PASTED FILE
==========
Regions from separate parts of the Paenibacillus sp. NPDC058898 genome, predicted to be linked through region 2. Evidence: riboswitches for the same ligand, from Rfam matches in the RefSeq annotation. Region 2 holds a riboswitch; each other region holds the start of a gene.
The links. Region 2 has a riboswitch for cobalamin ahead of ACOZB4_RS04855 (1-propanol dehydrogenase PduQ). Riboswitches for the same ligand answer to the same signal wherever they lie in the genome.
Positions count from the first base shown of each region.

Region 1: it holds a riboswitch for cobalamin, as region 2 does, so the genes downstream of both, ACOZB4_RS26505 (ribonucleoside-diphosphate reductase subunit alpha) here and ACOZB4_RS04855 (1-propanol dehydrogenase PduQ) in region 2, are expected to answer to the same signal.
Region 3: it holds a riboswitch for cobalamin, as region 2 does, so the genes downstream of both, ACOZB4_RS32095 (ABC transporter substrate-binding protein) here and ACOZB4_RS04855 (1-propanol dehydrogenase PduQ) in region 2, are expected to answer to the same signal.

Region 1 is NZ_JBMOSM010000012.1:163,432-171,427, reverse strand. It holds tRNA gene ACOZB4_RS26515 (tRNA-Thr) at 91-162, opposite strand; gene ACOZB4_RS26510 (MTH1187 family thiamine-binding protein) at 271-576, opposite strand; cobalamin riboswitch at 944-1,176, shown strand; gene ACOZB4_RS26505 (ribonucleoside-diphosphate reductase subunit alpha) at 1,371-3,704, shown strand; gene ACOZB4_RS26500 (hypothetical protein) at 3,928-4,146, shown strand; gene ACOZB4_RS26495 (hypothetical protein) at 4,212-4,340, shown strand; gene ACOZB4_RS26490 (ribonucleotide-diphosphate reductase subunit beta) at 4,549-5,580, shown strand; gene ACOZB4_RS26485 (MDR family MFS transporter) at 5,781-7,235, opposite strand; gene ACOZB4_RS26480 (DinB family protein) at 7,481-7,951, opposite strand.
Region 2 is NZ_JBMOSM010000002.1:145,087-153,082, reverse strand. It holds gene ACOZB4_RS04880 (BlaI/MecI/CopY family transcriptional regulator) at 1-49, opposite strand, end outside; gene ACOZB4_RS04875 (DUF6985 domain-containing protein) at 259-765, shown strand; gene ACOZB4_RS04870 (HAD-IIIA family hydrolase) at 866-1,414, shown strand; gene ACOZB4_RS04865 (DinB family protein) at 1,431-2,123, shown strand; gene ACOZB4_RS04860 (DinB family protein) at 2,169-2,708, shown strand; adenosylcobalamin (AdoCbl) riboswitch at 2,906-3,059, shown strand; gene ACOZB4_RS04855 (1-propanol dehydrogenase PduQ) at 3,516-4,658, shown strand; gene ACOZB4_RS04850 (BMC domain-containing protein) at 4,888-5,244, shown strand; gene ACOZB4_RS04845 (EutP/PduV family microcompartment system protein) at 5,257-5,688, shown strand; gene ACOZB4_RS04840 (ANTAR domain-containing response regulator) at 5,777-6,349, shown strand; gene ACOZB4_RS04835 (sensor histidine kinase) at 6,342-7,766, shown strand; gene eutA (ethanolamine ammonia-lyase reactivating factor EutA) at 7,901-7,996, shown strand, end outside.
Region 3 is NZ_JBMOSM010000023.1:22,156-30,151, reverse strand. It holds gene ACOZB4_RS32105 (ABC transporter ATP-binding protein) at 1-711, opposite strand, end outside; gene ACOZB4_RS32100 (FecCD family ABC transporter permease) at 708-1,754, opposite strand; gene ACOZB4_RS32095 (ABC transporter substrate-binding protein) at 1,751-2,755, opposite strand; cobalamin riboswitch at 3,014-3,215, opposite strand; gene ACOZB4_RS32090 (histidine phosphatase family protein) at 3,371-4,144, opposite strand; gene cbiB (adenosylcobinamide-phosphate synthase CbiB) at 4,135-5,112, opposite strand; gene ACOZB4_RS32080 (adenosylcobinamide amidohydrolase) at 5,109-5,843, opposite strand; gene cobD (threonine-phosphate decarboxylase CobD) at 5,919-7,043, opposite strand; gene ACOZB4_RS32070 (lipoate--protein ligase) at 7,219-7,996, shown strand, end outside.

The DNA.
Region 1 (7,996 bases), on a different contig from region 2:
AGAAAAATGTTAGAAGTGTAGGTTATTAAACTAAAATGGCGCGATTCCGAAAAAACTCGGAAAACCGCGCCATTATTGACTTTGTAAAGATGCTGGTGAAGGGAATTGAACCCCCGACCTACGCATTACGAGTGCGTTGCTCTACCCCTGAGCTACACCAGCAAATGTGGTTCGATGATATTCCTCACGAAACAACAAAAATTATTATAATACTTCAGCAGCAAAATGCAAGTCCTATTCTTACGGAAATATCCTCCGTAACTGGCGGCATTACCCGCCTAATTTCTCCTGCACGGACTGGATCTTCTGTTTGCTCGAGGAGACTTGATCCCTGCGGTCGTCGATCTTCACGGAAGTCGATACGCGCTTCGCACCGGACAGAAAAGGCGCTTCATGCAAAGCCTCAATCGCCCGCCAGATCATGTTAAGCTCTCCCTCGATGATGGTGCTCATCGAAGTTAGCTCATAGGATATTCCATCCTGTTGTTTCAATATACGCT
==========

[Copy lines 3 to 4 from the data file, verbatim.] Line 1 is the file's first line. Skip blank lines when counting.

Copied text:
Positions count from the first base shown of each region.

Region 1: it holds a riboswitch for cobalamin, as region 2 does, so the genes downstream of both, ACOZB4_RS26505 (ribonucleoside-diphosphate reductase subunit alpha) here and ACOZB4_RS04855 (1-propanol dehydrogenase PduQ) in region 2, are expected to answer to the same signal.